Still the question remains: What does it mean to trust God as revealed in Christ? It lies in sharing in the journey of Christ and extending that journey. This sharing does not require repeating every belief of Jesus or imitating his every action. It does not even require believing that Jesus was totally devoid of sin. There may well have been times in Jesus’ life when he became angry when he should have been more tender, thus missing the mark of responding to God’s lure for his life. But it does involve trying to be open to God in one’s own way and time, as Jesus was in his way and his time. This involves a willingness to be creatively transformed, again and again, by the face of the stranger, the beauty of nature, the changing circumstances of life, and the ever-adaptive callings of God. For process theologians this is what it means to live in Christ or to walk with Christ or to follow Christ.
Christ as Logos
For process theologians such as John B. Cobb, Jr., the Christ who is followed is not reducible to the historical Jesus but is also the calling presence of God, dwelling inside the human heart and also within the rest of nature, the one who beckons toward creative transformation. The Gospel of John speaks of this beckoning presence as the divine Logos and says that it was revealed but not exhausted in the healing ministry of Jesus. Let us speak of it simply as the Spirit of God at work in the world. On this view, the Christian is one who seeks, with Jesus, to live from this Spirit.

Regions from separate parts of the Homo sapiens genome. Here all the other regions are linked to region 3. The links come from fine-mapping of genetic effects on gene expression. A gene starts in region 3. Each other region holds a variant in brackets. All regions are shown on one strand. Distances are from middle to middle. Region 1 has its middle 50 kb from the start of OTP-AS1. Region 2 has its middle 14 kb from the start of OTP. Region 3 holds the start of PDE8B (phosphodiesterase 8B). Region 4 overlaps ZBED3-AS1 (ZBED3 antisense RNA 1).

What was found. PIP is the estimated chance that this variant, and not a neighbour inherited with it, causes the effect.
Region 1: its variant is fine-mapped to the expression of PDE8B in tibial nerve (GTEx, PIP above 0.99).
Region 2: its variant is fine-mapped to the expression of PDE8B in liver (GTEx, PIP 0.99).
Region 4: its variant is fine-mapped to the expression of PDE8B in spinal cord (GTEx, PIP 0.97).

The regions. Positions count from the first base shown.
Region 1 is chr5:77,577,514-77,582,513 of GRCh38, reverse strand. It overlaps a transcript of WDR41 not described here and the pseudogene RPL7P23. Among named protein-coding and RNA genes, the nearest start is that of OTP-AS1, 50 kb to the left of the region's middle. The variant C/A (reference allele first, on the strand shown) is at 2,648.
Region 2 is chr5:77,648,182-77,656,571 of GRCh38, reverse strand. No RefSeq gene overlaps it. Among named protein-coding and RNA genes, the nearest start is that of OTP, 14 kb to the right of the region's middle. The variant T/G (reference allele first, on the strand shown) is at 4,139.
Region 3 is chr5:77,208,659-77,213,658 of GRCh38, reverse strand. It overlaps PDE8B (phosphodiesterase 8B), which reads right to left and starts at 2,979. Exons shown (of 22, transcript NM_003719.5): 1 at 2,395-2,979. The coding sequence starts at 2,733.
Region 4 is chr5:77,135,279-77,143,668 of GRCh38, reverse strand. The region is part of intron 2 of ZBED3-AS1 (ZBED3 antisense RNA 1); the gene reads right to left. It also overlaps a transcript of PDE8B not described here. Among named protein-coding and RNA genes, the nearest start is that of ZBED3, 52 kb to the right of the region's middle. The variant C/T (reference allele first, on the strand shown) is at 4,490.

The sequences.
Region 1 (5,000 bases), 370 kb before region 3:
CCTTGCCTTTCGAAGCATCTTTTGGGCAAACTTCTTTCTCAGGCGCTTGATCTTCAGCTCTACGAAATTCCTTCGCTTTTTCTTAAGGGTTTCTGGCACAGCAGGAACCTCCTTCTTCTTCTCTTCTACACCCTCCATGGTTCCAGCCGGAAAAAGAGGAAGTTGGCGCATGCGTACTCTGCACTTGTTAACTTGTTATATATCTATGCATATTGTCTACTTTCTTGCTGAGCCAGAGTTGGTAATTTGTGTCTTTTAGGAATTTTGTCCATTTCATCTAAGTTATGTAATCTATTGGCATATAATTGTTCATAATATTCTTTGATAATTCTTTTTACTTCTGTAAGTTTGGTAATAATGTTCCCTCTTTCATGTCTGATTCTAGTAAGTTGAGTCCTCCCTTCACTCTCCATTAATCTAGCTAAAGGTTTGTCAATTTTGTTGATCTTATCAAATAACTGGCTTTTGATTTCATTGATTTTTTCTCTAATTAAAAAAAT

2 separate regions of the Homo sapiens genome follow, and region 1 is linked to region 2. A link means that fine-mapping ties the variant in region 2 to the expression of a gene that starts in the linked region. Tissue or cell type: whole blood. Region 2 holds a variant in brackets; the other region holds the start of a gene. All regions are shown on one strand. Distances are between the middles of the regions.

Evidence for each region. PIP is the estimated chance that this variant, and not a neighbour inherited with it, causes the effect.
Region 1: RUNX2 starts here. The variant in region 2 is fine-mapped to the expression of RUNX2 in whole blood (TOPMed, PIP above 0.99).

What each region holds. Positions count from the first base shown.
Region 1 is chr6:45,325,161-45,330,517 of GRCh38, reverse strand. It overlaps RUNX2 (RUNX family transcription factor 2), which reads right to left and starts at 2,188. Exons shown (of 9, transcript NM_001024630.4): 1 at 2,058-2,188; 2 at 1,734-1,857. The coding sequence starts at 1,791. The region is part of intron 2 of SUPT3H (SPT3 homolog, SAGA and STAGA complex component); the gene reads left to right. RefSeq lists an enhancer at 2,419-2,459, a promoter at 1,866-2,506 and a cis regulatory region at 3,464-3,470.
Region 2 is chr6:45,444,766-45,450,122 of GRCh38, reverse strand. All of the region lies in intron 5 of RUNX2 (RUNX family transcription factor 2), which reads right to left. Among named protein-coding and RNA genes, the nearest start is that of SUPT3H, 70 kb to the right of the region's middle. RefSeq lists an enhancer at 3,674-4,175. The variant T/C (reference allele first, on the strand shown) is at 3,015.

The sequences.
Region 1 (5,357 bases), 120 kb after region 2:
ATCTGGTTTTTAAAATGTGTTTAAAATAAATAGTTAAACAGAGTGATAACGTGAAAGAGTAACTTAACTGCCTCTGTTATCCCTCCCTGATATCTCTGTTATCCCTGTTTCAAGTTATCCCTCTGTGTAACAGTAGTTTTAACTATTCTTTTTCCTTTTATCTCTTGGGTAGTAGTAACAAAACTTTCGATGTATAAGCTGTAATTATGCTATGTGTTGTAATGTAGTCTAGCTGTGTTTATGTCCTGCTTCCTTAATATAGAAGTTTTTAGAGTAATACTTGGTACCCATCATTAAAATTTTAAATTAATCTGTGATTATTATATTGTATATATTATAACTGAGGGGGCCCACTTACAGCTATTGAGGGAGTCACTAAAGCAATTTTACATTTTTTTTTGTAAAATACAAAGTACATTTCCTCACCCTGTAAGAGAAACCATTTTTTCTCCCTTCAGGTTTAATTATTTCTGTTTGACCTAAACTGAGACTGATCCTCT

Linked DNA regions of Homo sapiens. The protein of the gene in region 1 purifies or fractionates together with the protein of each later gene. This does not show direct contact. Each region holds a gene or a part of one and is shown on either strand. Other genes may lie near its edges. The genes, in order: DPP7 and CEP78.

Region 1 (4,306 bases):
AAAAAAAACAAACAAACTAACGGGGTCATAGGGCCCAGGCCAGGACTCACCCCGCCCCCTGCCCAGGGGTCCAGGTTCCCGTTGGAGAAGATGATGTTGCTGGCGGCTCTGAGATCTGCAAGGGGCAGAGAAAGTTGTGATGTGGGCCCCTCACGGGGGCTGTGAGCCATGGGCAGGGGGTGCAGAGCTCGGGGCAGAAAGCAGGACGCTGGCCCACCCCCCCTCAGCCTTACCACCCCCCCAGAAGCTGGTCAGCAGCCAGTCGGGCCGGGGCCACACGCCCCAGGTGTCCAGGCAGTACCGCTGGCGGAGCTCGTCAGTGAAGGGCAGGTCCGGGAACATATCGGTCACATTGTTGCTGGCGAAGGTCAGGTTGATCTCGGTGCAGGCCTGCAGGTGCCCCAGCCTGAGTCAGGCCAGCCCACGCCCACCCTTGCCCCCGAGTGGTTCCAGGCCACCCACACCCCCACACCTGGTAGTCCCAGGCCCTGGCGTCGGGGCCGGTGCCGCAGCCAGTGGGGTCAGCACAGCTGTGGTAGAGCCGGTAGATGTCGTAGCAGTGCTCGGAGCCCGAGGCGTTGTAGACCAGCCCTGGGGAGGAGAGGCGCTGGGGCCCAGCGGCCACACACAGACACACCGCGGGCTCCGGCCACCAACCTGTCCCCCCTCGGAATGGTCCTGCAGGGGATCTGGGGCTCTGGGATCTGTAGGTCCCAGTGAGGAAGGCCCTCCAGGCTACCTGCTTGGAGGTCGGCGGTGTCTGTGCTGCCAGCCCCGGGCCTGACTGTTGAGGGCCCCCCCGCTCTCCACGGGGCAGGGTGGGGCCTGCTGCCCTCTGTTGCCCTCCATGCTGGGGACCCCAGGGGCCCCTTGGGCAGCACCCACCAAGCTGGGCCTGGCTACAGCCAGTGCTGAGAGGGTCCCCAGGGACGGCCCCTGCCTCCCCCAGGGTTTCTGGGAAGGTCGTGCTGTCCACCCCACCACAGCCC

The New Testament says that a person who lives from this Spirit has “put on the mind of Christ.” If a person puts on this mind, she is open to the sacrament of each present moment and also to the past and future. On the one hand, her mind can be inspired by the stories of Jesus as recounted in the New Testament and by the liturgies of the church. She is nourished by what process theologians call the causal efficacy of the past. But her face must also be turned toward the future and thus receptive to fresh promptings from the Spirit. She must be open to novel possibilities, derived from God, which have no exact parallel in the Christian past but which, if actualized, bring hope to the world. Thus, a walk with Christ is not a mechanical process derived from already existing rules for walking but rather a creative and flexible process, in which one’s footsteps help create the path.